Cyclopædia of Political Science, Political Economy, and the Political History of the United States
—Had the constitution given to congress the "sole" power to define the punishment of treason, the states would have been remitted, for protection against such domestic disturbances as Dorr's rebellion (see that title), to a simple law against seditious assemblages; and the protection would have been efficient. As it is, most of the states have inserted in their constitutions a provision that "treason against the state of—shall consist only in levying war, etc.," following the constitution of the United States. These provisions have always been practically in nubibus: there has hardly been a case of indictment for treason against a state, excepting the action of Rhode Island in the Dorr case, and that came to nothing. But they fostered the idea of allegiance to a state, and thus carried into secession the multitude who disliked secession, but dreaded to commit treason against the state.
—At the end of the rebellion there were no prosecutions for treason. It has been roundly asserted that the reason for this was the consciousness of the government of the United States that it had been illegally suppressing a misnamed rebellion, that treason could only hold against a state, and that Jefferson Davis and his associates had committed no crime and engaged in no treason, in any sense known to the constitution or its framers. Those who so argue forget that Mr. Lavis, at least, was no prisoner of war; that his surrender was unconditional and in a territory under military occupation; and that, if there had been any such impotent spite against him as this theory assigns to the government, a drum head court martial and a file of men would quickly have made it patent, treason or no treason. The fact seems to be that his escape was due entirely to lack of spite. The collapse of the rebellion had been too complete to allow of spite. The nation stood aghast as it realized the thoroughness of its work; and its controlling impulse was to efface as rapidly as possible all evidences of the conflict. Treason trials would have been a festering sore in the body politic, and they were avoided.
—There can be no doubt that this policy was just, as well as wise. For seventy years before 1860, men who did not realize the full force of what they said had been boasting of the "voluntary" nature of the union, in contrast with the effete despotisms of Europe. (See
—The act of April 30, 1790, made death the penalty for treason, as defined in the constitution, on conviction by "confession in open court, or on the testimony of two witnesses to the same overt act." It also made fine and imprisonment the punishment of misprision of treason, the concealment of it. For seventy years this act was sufficient. There were few trials under it, the principal one being that of Burr (see his name); and these were practically failures. In 1861 an act was passed making conspiracy to oppose the laws or seize the property of the United States a high crime, but this was punishable only by fine and imprisonment. The act of July 17, 1862, provided, that, if any person should thereafter commit the crime of treason against the United States, his slaves, if any, should be declared free, and he himself should suffer death, or fine and imprisonment, at the discretion of the court; that any one convicted should forever be incapable of holding office under the United States; and that it should be the duty of the president to seize and apply to the use of the army the property of six classes of leaders of the rebellion, who seem to have been considered prima facie guilty of treason. There were, finally, no southern prosecutions under it. Davis and others were indicted, but never brought to trial. The few prosecutions were in northern states.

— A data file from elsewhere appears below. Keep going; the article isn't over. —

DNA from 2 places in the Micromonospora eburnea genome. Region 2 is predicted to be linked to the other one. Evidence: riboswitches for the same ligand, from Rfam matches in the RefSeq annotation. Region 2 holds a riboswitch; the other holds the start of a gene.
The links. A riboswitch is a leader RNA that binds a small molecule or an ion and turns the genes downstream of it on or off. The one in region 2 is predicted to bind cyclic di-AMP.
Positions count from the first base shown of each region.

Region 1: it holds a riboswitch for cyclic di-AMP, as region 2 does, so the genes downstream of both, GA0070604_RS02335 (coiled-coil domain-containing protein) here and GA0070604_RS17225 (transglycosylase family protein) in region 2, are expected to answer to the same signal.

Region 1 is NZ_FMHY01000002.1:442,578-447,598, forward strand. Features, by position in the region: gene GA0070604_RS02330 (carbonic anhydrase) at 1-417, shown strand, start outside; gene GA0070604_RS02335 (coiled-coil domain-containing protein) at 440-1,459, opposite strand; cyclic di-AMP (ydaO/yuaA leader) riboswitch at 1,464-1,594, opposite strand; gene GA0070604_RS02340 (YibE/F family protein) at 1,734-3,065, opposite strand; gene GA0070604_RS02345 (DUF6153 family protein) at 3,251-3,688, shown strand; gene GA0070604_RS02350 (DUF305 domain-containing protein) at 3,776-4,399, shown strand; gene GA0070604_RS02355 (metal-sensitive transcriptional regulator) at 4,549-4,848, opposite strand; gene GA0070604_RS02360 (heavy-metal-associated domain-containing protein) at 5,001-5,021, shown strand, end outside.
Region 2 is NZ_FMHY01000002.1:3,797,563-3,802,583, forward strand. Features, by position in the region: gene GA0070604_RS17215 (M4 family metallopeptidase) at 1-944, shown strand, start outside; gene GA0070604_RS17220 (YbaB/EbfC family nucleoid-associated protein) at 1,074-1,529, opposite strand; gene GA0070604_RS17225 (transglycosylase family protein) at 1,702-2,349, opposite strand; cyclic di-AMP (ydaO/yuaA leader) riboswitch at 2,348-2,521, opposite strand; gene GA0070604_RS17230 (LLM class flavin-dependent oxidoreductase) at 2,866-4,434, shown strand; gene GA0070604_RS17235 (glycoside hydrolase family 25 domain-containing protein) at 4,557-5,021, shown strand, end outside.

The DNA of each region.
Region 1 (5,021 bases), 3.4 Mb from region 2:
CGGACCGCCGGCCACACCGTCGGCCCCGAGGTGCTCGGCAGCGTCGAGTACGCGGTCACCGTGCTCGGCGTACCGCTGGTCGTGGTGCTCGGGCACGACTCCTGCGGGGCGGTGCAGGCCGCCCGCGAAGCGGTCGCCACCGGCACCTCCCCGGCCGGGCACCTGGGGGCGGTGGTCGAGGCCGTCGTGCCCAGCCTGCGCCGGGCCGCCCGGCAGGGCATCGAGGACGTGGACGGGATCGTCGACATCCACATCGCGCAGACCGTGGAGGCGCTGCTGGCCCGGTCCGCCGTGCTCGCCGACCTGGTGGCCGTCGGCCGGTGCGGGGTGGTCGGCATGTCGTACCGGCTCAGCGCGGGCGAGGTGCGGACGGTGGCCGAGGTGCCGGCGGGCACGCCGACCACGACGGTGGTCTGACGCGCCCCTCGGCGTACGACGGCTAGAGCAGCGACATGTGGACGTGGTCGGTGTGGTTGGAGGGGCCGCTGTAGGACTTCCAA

—See Story's Commentaries, §§ 1290, 1790; ib., § 1795 (for law cases); Whiting's War Powers (10th ed.), 95; the state sovereignty view of treason is in Bledsoe's Is Jefferson Davis a Traitor? and "Centz"'s Republic of Republics, 413 foll., (see also index under Treason); Indianapolis Treason Trials; for the indictment against Davis see Schuckers' Life of Chase, 534; the act of April 30, 1790, is in 1 Stat. at Large, 112; the act of July 17, 1862, is in 12 Stat. at Large, 589.
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